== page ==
Modern Scouting is a blog by an ex-scoutmaster who, while fully appreciating the Boy Scouts of America program’s history, also thinks modern times are killing it slowly. I have many complaints which generally fall into one of these categories:
- Lack of creativity by adults and lack of responsibility given to Scouts, which together, make for boring Scouting activities.
- Uniforms and other social constructs that repel boys from Scouting.
- Modern technology (phones and such) which are either begrudgingly accepted without constraint or banned by adult leaders – both of which are a problem.
- Girls Scouts of America (which sucks) and their negative reputation which affects Boy Scouts of America.
- Helicopter parents that prevent boys from having fun. They cause lots of other problems, too, but I’m mostly focused on the fun part. I hold out no hope of changing these parents in my thoughts. Advice herein is focused on ignoring, impeding and circumventing them. They are a lost cause and probably generating a lost generation of youth.
There will probably be others as the mood hits me. I don’t plan to pull punches. But don’t plan to just complain either. My posts will be ideas – not complaints. But the complaints will be buried in there if you pay attention.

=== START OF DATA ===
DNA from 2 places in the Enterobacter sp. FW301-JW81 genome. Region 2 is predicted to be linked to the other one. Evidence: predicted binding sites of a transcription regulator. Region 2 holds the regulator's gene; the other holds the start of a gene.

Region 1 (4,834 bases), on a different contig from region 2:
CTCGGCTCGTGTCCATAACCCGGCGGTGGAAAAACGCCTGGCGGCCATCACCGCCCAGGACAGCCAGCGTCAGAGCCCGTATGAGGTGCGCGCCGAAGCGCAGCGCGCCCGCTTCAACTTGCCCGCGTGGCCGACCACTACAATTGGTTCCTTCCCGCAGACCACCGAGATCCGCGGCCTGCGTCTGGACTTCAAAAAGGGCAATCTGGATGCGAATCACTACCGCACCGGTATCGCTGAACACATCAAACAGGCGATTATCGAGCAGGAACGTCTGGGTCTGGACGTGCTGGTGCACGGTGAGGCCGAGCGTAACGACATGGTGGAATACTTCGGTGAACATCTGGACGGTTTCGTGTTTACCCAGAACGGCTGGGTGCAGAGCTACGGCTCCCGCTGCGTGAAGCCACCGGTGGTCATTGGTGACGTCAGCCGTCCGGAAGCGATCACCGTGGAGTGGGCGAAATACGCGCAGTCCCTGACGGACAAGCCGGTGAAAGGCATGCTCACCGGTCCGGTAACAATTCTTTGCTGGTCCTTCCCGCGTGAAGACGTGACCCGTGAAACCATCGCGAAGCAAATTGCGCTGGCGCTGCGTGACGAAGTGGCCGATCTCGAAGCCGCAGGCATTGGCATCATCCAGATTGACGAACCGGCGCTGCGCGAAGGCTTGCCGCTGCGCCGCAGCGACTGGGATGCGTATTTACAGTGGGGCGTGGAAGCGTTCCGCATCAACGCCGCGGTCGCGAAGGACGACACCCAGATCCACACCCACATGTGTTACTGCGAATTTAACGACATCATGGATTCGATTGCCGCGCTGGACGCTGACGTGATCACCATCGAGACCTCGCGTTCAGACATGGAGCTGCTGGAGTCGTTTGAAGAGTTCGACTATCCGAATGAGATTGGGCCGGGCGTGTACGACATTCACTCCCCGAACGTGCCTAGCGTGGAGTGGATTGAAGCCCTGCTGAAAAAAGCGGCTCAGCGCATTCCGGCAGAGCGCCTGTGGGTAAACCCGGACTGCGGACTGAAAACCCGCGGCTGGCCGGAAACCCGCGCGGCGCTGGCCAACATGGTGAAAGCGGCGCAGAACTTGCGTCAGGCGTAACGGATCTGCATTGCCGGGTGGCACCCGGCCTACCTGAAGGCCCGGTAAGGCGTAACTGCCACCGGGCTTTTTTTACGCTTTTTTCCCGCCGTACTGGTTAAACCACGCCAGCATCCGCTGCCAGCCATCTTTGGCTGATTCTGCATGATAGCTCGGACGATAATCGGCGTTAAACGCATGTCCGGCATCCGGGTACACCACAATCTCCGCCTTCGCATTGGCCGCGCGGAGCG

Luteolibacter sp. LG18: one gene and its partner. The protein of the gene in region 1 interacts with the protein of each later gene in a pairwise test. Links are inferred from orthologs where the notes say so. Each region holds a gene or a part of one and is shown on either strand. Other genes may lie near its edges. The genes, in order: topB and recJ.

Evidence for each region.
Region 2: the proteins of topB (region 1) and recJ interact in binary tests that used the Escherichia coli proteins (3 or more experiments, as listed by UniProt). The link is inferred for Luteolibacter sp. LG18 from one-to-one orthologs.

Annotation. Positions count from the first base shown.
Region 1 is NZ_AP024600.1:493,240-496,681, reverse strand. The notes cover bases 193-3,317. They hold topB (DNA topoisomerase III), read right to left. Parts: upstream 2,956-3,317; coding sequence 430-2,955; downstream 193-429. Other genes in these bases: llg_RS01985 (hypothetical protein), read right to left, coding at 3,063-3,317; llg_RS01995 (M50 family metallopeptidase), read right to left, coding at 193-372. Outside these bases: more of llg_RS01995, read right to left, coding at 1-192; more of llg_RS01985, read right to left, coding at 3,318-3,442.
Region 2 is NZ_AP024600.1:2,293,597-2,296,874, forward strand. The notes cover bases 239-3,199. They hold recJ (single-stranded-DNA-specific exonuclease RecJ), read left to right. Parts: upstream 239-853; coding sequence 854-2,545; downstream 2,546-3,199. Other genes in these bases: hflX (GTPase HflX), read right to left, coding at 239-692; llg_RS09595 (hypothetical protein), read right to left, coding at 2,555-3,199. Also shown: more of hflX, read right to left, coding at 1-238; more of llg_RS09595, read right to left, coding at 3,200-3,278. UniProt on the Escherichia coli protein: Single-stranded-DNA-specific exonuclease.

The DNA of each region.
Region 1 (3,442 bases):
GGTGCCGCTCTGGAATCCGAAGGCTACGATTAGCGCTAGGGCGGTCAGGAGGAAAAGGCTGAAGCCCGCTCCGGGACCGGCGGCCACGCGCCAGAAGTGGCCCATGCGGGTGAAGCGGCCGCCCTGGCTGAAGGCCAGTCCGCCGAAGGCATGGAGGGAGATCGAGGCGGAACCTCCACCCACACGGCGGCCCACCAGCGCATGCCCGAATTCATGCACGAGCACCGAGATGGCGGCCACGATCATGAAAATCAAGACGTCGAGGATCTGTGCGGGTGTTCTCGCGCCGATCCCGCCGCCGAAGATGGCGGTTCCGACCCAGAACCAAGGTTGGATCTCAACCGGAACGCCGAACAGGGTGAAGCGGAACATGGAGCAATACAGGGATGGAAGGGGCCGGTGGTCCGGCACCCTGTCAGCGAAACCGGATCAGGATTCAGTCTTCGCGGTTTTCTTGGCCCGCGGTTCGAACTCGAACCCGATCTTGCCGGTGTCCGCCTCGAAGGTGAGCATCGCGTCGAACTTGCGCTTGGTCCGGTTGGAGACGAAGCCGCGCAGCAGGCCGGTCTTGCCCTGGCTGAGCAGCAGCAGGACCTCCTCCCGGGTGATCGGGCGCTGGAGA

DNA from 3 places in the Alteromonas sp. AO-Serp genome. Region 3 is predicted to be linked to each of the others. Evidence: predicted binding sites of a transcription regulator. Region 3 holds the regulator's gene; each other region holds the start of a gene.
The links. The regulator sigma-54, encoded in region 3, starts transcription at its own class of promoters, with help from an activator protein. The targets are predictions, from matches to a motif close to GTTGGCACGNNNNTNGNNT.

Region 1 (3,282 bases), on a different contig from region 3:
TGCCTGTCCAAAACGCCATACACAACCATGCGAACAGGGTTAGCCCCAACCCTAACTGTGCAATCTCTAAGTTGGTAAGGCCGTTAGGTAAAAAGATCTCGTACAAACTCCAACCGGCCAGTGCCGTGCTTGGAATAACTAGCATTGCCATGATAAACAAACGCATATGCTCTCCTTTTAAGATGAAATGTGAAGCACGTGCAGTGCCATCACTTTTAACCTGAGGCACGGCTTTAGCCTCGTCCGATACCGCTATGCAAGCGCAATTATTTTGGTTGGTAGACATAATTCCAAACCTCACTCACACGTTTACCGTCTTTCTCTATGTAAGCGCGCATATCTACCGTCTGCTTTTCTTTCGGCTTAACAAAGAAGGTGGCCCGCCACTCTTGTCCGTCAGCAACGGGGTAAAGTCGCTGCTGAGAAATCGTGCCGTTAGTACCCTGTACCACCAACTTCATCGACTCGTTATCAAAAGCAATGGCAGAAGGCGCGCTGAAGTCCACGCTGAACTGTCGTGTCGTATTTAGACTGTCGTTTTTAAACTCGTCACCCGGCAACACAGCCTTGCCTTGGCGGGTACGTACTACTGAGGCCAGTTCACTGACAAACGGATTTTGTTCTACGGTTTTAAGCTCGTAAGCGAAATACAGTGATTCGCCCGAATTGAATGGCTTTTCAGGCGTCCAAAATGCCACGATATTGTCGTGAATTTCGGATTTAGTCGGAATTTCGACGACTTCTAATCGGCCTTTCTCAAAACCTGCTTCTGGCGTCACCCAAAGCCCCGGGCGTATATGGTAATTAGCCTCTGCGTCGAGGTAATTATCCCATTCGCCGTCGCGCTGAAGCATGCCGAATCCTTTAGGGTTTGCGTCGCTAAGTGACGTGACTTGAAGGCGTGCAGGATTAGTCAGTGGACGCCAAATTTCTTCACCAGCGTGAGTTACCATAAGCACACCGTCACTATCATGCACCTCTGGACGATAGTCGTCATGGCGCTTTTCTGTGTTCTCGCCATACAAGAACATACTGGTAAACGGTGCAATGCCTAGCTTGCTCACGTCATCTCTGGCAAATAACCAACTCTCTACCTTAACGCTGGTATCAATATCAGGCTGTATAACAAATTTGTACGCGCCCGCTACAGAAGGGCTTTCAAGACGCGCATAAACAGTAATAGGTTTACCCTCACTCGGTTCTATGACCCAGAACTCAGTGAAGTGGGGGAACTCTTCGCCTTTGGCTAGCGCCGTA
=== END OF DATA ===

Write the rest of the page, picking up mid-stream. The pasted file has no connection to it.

And, to be very clear, I don’t represent BSA, my local Council or my Troop or their charter organization. Just me venting. And I don’t intend to make any recommendations that violate BSA rules and policies, although I’ve been know to read between the lines on those on occasion. Read your own rules and don’t blame me.
I grew up in rural Mississippi. I was never a Boy Scout. I camped out with my buddies probably 1 in 5 nights each summer from the time I was 10 until 16. The first time I slept in a tent was with my 6 year old Tiger cub. As boys, we slept under the stars or, if raining, we crashed in the nearest barn. We didn’t plan much. Youth Protection was my 410 bolt action leaning against a nearby tree. My parents knew where we were camping within a 3 or 4 mile radius. If they needed us, the neighbor had a big bell they would ring that could be heard for miles.
I now live in Redding, Connecticut. I served as Scoutmaster for the local troop for 2 1/2 years. It is a good one but still suffers from the things I gripe about herein. My son is an Eagle Scout. I am Woodbadged trained (Owl).